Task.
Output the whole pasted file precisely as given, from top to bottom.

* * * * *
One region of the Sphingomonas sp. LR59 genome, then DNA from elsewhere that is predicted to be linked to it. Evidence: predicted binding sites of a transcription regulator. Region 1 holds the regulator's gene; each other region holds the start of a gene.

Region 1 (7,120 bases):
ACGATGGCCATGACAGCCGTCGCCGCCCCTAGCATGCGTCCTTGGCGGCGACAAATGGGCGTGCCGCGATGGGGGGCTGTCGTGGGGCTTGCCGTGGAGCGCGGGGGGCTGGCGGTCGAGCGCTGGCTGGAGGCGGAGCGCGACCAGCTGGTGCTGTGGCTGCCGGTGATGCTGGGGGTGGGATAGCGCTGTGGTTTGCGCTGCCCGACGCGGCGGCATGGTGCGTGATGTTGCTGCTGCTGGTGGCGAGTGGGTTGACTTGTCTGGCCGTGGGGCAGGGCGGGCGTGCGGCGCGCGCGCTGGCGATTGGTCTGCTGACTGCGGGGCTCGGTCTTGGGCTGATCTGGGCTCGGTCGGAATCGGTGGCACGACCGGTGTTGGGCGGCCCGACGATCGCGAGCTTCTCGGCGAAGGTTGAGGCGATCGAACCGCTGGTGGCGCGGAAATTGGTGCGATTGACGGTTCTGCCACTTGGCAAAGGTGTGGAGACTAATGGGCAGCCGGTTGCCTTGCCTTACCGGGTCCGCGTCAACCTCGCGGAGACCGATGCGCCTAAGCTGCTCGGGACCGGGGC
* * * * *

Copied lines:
One region of the Sphingomonas sp. LR59 genome, then DNA from elsewhere that is predicted to be linked to it. Evidence: predicted binding sites of a transcription regulator. Region 1 holds the regulator's gene; each other region holds the start of a gene.

Region 1 (7,120 bases):
ACGATGGCCATGACAGCCGTCGCCGCCCCTAGCATGCGTCCTTGGCGGCGACAAATGGGCGTGCCGCGATGGGGGGCTGTCGTGGGGCTTGCCGTGGAGCGCGGGGGGCTGGCGGTCGAGCGCTGGCTGGAGGCGGAGCGCGACCAGCTGGTGCTGTGGCTGCCGGTGATGCTGGGGGTGGGATAGCGCTGTGGTTTGCGCTGCCCGACGCGGCGGCATGGTGCGTGATGTTGCTGCTGCTGGTGGCGAGTGGGTTGACTTGTCTGGCCGTGGGGCAGGGCGGGCGTGCGGCGCGCGCGCTGGCGATTGGTCTGCTGACTGCGGGGCTCGGTCTTGGGCTGATCTGGGCTCGGTCGGAATCGGTGGCACGACCGGTGTTGGGCGGCCCGACGATCGCGAGCTTCTCGGCGAAGGTTGAGGCGATCGAACCGCTGGTGGCGCGGAAATTGGTGCGATTGACGGTTCTGCCACTTGGCAAAGGTGTGGAGACTAATGGGCAGCCGGTTGCCTTGCCTTACCGGGTCCGCGTCAACCTCGCGGAGACCGATGCGCCTAAGCTGCTCGGGACCGGGGC